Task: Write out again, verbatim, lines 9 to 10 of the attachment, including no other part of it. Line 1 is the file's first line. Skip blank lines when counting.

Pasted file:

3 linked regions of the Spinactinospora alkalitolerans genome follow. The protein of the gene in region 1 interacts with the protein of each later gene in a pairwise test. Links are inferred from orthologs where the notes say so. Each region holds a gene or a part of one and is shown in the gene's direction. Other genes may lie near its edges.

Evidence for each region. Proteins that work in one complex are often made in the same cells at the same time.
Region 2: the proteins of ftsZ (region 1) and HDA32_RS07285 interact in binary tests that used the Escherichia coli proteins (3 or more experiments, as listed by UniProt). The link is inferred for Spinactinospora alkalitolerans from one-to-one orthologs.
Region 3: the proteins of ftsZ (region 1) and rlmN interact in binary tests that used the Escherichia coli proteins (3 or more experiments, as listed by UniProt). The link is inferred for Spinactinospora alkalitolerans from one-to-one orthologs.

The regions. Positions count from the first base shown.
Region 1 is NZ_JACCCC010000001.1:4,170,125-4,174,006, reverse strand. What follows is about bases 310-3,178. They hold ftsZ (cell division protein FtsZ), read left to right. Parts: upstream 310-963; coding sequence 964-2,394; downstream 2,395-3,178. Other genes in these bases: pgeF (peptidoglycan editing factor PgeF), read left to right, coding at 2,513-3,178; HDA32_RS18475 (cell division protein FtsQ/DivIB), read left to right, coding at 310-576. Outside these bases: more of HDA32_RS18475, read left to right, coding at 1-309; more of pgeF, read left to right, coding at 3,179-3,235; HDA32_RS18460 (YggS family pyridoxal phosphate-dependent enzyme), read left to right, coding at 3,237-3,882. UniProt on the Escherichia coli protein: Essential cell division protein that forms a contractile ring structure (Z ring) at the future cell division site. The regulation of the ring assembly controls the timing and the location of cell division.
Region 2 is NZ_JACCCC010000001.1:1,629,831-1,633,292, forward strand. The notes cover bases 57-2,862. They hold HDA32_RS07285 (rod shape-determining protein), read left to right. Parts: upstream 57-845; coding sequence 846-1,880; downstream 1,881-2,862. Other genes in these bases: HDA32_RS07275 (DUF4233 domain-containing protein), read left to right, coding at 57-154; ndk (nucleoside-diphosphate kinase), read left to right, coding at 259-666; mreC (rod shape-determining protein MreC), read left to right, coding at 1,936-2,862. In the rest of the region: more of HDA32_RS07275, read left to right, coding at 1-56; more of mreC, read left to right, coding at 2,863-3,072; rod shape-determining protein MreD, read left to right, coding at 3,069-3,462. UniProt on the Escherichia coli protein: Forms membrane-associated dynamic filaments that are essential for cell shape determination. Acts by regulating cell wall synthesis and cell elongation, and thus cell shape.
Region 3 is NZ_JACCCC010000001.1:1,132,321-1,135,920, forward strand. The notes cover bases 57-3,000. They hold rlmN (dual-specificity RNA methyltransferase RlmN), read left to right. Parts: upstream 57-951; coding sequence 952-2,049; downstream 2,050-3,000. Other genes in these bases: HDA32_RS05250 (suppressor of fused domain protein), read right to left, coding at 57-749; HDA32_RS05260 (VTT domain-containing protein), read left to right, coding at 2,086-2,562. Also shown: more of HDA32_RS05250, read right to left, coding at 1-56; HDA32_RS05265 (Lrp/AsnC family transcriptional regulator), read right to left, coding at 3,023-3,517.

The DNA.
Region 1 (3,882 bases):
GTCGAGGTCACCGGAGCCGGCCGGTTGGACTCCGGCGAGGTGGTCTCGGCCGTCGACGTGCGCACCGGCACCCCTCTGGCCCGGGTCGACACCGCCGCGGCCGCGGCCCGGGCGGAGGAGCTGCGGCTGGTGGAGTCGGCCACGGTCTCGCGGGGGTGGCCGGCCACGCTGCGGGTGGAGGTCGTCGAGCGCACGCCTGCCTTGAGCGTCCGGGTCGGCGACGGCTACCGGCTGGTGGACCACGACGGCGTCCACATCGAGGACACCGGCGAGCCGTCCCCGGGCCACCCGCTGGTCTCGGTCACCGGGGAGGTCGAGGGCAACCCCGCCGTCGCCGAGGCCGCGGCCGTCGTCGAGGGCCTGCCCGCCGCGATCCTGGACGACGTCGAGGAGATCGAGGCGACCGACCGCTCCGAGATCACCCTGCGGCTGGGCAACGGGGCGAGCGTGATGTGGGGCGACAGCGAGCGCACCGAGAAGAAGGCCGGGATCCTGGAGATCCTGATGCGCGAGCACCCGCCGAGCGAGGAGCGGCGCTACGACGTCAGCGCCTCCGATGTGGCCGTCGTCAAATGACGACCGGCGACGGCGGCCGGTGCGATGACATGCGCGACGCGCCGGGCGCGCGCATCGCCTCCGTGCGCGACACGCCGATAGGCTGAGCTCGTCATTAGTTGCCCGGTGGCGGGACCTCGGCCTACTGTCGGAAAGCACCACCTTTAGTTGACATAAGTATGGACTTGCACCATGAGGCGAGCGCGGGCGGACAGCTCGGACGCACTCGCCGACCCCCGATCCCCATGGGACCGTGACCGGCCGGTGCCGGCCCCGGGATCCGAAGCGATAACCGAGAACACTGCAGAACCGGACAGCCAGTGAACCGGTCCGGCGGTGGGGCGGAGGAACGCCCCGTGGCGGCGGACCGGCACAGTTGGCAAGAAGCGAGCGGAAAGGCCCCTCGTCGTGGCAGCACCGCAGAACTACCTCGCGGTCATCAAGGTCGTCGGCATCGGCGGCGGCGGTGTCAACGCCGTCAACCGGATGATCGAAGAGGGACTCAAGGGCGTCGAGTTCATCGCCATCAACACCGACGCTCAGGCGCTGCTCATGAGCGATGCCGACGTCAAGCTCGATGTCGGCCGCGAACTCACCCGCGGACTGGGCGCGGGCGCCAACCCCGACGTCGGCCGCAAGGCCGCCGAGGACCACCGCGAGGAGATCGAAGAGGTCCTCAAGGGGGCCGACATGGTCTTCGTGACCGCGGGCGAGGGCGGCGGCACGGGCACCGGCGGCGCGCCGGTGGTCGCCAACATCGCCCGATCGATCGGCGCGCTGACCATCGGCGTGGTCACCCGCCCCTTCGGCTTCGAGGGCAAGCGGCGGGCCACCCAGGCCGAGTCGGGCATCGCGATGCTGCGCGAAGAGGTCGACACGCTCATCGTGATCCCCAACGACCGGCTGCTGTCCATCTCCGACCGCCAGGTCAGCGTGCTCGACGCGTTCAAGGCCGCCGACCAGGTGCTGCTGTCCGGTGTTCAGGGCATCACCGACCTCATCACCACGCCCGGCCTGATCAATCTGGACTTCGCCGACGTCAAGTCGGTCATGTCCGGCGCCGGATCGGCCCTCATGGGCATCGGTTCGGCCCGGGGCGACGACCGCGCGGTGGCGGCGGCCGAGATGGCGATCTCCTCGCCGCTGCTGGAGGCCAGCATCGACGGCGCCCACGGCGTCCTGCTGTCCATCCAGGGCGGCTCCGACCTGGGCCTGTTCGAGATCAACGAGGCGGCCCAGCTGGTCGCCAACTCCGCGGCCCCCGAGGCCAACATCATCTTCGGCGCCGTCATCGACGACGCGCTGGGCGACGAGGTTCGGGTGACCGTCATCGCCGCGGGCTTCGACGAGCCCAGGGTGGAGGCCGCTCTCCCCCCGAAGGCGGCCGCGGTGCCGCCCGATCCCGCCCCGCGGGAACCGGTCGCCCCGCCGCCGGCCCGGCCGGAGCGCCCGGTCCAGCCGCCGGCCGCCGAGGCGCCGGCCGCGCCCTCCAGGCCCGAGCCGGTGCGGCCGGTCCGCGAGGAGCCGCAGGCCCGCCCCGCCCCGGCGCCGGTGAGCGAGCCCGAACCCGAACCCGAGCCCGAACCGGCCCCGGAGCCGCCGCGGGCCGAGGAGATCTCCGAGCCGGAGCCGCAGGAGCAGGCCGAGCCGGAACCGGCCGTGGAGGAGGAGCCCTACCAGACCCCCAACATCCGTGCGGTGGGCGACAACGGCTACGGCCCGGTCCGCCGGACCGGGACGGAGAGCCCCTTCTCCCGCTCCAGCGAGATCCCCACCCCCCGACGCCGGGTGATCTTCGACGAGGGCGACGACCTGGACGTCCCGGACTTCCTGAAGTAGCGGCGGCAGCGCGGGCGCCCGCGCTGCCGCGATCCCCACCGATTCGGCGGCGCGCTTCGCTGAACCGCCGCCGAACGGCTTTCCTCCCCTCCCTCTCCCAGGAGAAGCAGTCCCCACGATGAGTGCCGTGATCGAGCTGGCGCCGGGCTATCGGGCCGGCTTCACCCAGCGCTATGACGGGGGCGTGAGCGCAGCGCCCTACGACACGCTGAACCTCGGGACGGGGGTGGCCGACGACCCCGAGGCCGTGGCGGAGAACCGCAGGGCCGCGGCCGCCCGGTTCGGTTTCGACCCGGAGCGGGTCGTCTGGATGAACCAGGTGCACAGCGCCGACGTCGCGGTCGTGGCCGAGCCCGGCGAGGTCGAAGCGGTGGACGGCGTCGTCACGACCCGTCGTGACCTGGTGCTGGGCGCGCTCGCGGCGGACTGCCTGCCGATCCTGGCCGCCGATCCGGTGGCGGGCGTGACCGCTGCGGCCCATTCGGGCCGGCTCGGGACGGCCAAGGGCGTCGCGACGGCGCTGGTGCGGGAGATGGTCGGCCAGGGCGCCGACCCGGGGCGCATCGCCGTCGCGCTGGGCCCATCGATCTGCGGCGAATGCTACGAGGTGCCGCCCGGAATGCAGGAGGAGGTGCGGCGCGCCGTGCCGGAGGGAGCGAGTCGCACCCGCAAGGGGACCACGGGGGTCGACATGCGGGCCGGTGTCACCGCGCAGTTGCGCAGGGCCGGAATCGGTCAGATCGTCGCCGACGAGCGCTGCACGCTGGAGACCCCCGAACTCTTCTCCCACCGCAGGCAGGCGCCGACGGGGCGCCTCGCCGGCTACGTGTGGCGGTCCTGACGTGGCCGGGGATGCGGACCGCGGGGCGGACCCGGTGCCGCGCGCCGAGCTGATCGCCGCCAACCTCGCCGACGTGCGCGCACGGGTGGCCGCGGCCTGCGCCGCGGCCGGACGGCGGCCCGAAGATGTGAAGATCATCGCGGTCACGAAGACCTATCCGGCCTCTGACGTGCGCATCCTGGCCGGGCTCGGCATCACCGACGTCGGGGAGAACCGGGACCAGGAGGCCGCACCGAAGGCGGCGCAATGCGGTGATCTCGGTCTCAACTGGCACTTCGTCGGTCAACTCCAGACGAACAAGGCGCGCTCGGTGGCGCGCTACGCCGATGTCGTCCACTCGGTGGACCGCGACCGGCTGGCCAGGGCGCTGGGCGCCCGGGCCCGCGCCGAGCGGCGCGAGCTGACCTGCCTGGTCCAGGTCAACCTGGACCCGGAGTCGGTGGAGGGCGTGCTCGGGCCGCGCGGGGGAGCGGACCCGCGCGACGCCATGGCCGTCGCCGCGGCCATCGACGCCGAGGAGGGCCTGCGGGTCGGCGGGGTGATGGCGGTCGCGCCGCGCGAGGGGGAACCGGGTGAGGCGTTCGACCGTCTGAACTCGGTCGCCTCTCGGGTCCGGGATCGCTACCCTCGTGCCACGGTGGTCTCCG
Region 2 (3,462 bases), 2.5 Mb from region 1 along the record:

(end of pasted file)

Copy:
The DNA.
Region 1 (3,882 bases):